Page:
The Loss and Rediscovery of the Steam Engine
However, in Hero’s day, the aeolipile was never widely used. For ancient Alexandria was not a mechanised society, and so the machine could only have a limited, novelty appeal. At best it would have been viewed as a teaching device, illustrating Hero’s principles- nothing more. So, the description of the aeolipile loitered dormant and disregarded in Hero’s papers, while time moved on and the use of steam faded. In the tenth century, there was a brief revival of interest, when a priest called Gerbert installed a steam-based hydraulic organ in a church in Rheims. However, it was not until the Renaissance that inventors and scientists once again noticed steam power.
These early Renaissance steam machines were much simpler than Hero’s aeolipile- although they had the same novelty value. In 1551, an Arabic inventor, Taqi al-Din created a rudimentary steam turbine which used a jet of steam to rotate a spit. By the seventeenth century, the Europeans had joined the trend. In 1615, Sol de Caus, a German engineer who worked for the elector palatine of Heidelberg, described his steam machine, a simple device that forced water in a copper wall through a tube through the application of steam.
In 1629, an Italian inventor Giovanni Branca constructed a âwindmill’, whose wheel was turned by steam generated in a boiler. The games with steam then continued in England when in 1647, Nat Nye, a mathematician had the idea of powering guns with steam rather than gunpowder. The idea was a non-starter. In fact, it was another 30 years before a serious contender for a steam-powered machine to match that of Hero’s was on the horizon when in 1679, Denis Papin’s botched pressure-cooker experiment allowed him to conceive the notion of a steam engine. None of these attempts, however, were directly informed by Hero’s aeolipile.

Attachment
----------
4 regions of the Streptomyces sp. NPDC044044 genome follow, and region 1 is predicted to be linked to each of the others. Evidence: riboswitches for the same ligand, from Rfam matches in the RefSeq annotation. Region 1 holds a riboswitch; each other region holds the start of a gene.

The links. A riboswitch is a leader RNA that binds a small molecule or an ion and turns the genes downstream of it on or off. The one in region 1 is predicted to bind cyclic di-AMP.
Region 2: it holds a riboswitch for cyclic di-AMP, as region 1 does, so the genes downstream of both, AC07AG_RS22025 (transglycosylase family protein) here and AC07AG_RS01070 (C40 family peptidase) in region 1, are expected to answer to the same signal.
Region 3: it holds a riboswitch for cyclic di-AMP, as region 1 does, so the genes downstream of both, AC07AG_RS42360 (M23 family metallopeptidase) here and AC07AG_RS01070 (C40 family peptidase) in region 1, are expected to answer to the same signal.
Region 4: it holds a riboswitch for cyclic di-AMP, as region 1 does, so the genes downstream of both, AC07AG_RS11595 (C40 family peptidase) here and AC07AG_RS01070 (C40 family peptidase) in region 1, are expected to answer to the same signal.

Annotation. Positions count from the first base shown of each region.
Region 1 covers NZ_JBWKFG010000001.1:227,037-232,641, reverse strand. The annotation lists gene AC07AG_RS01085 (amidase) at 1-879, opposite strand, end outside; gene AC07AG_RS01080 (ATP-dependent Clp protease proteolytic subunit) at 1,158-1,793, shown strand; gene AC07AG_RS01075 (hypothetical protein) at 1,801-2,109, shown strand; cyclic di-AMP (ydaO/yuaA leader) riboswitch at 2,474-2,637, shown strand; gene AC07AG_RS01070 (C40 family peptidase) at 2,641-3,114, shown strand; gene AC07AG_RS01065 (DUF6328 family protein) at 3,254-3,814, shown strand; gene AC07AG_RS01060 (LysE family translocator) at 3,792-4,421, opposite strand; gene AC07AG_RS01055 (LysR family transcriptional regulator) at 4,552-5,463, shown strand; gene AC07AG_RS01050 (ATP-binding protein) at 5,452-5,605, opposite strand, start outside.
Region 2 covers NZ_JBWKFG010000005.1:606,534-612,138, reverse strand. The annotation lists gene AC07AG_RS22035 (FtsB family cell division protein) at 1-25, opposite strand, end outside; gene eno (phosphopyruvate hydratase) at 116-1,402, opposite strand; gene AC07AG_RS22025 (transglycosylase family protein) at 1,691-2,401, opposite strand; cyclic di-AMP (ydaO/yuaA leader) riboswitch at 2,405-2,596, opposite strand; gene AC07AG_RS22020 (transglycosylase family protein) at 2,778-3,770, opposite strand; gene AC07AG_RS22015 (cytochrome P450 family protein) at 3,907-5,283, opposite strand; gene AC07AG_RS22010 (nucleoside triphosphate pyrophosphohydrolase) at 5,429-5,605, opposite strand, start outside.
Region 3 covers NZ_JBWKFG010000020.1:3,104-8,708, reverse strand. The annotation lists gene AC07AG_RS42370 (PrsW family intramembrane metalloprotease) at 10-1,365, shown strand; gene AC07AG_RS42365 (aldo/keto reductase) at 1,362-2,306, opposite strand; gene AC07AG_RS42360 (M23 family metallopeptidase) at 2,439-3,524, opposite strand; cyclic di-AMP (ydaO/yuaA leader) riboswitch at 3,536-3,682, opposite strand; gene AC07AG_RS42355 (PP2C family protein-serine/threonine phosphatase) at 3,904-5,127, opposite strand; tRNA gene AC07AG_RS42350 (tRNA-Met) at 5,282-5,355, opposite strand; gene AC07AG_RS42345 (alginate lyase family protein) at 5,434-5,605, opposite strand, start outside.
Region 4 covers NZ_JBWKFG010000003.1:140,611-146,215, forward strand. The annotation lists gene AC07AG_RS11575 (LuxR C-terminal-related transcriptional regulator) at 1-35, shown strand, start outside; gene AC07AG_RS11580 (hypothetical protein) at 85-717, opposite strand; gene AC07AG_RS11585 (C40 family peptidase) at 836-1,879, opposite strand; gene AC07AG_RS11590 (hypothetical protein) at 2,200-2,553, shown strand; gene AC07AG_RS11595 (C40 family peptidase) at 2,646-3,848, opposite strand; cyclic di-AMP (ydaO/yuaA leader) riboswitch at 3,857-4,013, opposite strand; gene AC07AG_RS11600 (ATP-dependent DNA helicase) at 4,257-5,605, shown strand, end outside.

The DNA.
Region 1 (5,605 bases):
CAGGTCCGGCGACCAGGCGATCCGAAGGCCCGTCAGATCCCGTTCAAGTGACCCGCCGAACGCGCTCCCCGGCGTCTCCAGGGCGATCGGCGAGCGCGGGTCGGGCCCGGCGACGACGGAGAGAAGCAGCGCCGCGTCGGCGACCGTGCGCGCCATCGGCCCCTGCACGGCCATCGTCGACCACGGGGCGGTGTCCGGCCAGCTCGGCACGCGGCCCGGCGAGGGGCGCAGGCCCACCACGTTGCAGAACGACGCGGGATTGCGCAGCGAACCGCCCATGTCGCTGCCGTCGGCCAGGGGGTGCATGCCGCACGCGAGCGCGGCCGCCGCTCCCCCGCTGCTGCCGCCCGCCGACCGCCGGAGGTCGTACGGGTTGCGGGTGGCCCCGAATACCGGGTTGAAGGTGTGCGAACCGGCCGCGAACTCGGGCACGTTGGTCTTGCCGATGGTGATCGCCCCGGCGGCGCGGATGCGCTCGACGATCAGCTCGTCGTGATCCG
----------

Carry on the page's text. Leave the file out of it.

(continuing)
However, it seems that there may have been a serious attempt to utilise Hero’s aeolipile and create a steam-powered machine a century before Papin. Documents preserved in the Royal Spanish Archives in Simancas suggest that in 1543, a Spanish naval captain called Blasco de Garay displayed a steam-powered ship in Barcelona harbour before Charles V, the Holy Roman emperor. The ship incorporated a copper boiler that produced the steam to turn two large wheels on either side of the vessel- thus propelling it through the water without the need for sails.
There are problems in authenticating this attempt. Apart from the fact that the steam-powered ship did not take off, the documents referring to the incident only date back to 1826. Furthermore, the sixteenth century was not a time Spain was noted to be involved with explorations of steam. However, even though the first Italian translation of Hero’s Pneumatics was still four years away, it is not inconceivable that de Garay had not acquired a working knowledge of Hero’s methods from elsewhere. By marrying these methods with elements of Roman and medieval naval technology, it may have been possible to produce a prototype steamship- and the first ever practical application of Hero’s aeolipile.
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